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David Woodrow admits dangerous driving

By Paul Hooper

A Greenhill driver involved in a road rage incident on the Thanet Way found himself spitting with rage.

Furious David Woodrow expected other motorists to get out of his way and when a van driver refused, he undertook him.

A judge heard how the 34-year-old stopped on the outside lane of the dual carriageway, got out of his vehicle and then spat a sweet at the van driver.

Stock image
Stock image

Now Woodrow, also known as David Taylor, has been given a stern dressing down after avoiding a jail sentence.

Judge Rupert Lowe told him: “This was outrageous behaviour and road rage of the most obvious kind.

“You need to understand the road is not just for you to use and everybody else should get out of your way.

"Not everyone drives like you and if you don’t understand that you should not drive."

Woodrow, of Rowland Drive, had admitted driving dangerously on the A299 Thanet Way at 3.45pm on December 5 last year.

Prosecutor Ed Fowler said two off-duty police officers saw what happened - one, a detective, had been tailgated by Woodrow until she moved to the inside lane near the Whitstable junction.

It was then he began a confrontation with van driver Philip Evans who was in the London-bound carriageway and began flashing the lights of his VW Golf.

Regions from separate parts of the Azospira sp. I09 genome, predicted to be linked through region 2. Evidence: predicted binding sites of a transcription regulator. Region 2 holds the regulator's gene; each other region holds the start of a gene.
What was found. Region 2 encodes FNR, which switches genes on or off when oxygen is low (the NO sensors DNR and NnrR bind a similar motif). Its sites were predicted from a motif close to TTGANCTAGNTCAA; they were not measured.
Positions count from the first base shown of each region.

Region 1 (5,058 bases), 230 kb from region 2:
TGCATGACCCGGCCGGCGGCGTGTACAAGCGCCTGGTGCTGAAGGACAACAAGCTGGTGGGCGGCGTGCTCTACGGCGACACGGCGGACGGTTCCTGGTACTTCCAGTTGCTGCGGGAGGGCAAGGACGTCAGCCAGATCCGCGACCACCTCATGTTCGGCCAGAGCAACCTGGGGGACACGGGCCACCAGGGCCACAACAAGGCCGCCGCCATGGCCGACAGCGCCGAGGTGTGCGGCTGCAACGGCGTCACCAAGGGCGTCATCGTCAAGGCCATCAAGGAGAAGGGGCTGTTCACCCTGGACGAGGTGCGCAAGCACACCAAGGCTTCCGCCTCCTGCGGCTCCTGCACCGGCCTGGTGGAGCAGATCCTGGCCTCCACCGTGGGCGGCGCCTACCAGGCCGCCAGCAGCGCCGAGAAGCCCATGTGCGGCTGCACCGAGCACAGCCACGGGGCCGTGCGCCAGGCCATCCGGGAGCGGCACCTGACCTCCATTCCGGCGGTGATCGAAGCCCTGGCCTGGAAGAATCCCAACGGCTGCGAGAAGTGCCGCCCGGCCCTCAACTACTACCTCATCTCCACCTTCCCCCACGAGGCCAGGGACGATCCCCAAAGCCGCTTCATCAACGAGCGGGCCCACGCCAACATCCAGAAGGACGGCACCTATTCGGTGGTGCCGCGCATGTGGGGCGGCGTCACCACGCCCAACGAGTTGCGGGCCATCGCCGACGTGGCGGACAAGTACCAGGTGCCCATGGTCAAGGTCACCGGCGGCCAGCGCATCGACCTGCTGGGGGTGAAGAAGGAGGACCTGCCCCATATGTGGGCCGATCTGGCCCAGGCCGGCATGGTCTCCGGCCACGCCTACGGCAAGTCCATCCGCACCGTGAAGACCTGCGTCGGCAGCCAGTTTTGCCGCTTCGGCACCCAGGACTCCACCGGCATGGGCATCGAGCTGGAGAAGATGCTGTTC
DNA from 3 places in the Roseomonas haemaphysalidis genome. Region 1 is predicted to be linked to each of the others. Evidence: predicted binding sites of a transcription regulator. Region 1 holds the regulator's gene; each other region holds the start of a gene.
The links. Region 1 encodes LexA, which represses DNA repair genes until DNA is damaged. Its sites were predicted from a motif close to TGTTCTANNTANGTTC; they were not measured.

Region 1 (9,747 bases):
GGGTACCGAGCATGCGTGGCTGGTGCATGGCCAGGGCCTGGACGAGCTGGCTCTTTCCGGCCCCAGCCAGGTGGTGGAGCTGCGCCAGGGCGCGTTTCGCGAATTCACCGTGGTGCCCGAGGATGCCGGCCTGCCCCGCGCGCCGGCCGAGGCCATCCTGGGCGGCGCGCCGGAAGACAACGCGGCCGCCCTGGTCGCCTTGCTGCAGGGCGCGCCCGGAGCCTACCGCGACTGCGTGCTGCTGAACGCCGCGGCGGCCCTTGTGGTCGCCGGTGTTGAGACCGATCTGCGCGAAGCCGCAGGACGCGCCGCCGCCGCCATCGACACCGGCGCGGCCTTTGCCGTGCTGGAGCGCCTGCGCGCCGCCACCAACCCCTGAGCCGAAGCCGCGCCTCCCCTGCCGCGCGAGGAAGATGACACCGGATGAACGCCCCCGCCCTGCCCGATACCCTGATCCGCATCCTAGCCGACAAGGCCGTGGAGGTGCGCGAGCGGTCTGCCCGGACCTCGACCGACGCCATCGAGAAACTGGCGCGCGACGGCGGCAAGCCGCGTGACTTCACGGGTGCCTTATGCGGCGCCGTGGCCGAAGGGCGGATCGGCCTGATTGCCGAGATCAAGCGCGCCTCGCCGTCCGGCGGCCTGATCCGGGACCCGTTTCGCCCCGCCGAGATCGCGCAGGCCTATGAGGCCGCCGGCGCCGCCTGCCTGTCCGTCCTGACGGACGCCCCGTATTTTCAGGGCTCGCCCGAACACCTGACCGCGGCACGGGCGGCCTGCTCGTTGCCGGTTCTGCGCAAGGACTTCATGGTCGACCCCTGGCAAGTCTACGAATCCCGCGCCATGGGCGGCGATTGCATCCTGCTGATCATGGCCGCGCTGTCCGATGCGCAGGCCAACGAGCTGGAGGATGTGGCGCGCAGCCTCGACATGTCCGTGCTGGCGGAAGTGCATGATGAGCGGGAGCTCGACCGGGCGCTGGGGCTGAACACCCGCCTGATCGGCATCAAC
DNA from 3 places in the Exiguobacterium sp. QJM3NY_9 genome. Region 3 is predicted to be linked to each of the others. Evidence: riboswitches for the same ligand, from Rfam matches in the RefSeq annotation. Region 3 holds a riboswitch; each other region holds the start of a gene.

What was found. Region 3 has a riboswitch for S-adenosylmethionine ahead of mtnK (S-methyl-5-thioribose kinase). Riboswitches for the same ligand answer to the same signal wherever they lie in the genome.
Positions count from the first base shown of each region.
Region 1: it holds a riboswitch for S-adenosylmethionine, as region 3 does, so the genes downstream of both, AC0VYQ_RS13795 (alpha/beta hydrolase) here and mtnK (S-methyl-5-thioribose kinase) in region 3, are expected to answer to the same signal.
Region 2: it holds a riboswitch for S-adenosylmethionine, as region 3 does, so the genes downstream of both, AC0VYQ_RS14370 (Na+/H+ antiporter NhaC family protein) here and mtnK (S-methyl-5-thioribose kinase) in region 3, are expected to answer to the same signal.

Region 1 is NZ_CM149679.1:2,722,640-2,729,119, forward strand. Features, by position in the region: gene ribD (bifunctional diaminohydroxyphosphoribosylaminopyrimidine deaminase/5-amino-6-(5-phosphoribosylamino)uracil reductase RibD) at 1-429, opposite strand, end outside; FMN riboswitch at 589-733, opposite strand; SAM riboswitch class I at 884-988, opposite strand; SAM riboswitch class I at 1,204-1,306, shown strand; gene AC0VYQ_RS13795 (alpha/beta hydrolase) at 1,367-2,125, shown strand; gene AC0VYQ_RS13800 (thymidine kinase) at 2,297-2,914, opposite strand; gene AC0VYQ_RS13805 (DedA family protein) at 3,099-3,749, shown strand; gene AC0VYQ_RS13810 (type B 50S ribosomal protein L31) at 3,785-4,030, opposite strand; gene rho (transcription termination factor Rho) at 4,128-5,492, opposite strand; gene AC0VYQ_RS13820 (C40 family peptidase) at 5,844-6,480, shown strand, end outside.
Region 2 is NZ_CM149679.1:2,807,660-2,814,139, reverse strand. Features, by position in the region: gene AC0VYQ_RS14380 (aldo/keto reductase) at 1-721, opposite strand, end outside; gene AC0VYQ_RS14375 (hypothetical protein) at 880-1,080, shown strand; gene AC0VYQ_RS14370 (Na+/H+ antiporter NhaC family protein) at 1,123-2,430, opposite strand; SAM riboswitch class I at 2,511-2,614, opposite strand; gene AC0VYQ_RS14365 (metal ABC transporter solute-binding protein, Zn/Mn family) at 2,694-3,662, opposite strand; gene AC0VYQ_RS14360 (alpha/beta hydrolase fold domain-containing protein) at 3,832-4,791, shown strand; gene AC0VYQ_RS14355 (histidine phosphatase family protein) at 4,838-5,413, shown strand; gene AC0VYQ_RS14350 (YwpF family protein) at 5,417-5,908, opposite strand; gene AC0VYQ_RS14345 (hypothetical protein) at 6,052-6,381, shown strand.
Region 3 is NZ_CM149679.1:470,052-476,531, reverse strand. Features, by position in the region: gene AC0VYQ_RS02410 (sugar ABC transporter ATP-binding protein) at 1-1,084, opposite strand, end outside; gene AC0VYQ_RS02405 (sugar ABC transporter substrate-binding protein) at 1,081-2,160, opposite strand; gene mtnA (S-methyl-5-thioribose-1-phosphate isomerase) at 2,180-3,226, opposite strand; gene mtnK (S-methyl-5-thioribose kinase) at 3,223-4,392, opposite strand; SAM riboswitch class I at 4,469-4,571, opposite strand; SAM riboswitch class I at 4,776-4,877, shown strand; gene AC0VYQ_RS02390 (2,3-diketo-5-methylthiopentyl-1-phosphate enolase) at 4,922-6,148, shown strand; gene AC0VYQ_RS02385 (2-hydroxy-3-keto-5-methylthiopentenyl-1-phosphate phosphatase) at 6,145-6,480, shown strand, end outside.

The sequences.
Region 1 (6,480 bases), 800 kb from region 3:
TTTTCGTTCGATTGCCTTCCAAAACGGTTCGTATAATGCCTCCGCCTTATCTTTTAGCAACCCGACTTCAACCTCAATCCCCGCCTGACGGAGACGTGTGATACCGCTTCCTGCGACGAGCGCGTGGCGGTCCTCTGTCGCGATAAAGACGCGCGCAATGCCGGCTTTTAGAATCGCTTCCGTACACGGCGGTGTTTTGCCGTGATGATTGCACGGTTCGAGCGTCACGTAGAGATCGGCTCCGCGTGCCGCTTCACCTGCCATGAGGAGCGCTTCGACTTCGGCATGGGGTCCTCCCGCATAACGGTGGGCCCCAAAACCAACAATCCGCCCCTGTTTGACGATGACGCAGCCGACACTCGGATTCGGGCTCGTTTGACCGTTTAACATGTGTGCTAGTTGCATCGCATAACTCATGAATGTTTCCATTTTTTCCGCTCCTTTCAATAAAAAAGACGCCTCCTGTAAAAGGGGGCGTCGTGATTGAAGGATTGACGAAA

"You need to understand the road is not just for you to use and everybody else should get out of your way" - Judge Rupert Lowe

Mr Fowler said when the van failed to give way immediately, Woodrow undertook the vehicle, then pulled into the outside lane and put his brakes on hard forcing Mr Evans to make an emergency stop.

The incident was caught on the van camcorder and played to the judge and Mr Evans could be heard verbally abusing Woodrow.

The footage also captured the sound of Woodrow pulling open the van door and spitting at Mr Evans.

The judge told Woodrow: “Your response to Mr Evans was: ‘He's in my way; he is in the wrong... so he must get out of my way otherwise I am going to have a go.

“Well it's not safe to have people like that on the road."

He compared Woodrow’s behaviour to a child in the playground demanding a toy.

Woodrow, who admitted driving dangerously, common assault and damaging Mr Evans’ car, was banned from driving for a year and ordered to pay £400 compensation.

Phil Rowley, defending, said that since the incident Woodrow had sought help with his anger problems.

He said his client had been suffering from Oppositional Defiance Disorder, but the judge commented that it sounded like a medical description of bad behaviour.

The judge also gave him and 18 month community order and told to take course in "Thinking Skills" and carry out 80 hours of unpaid work for the community.

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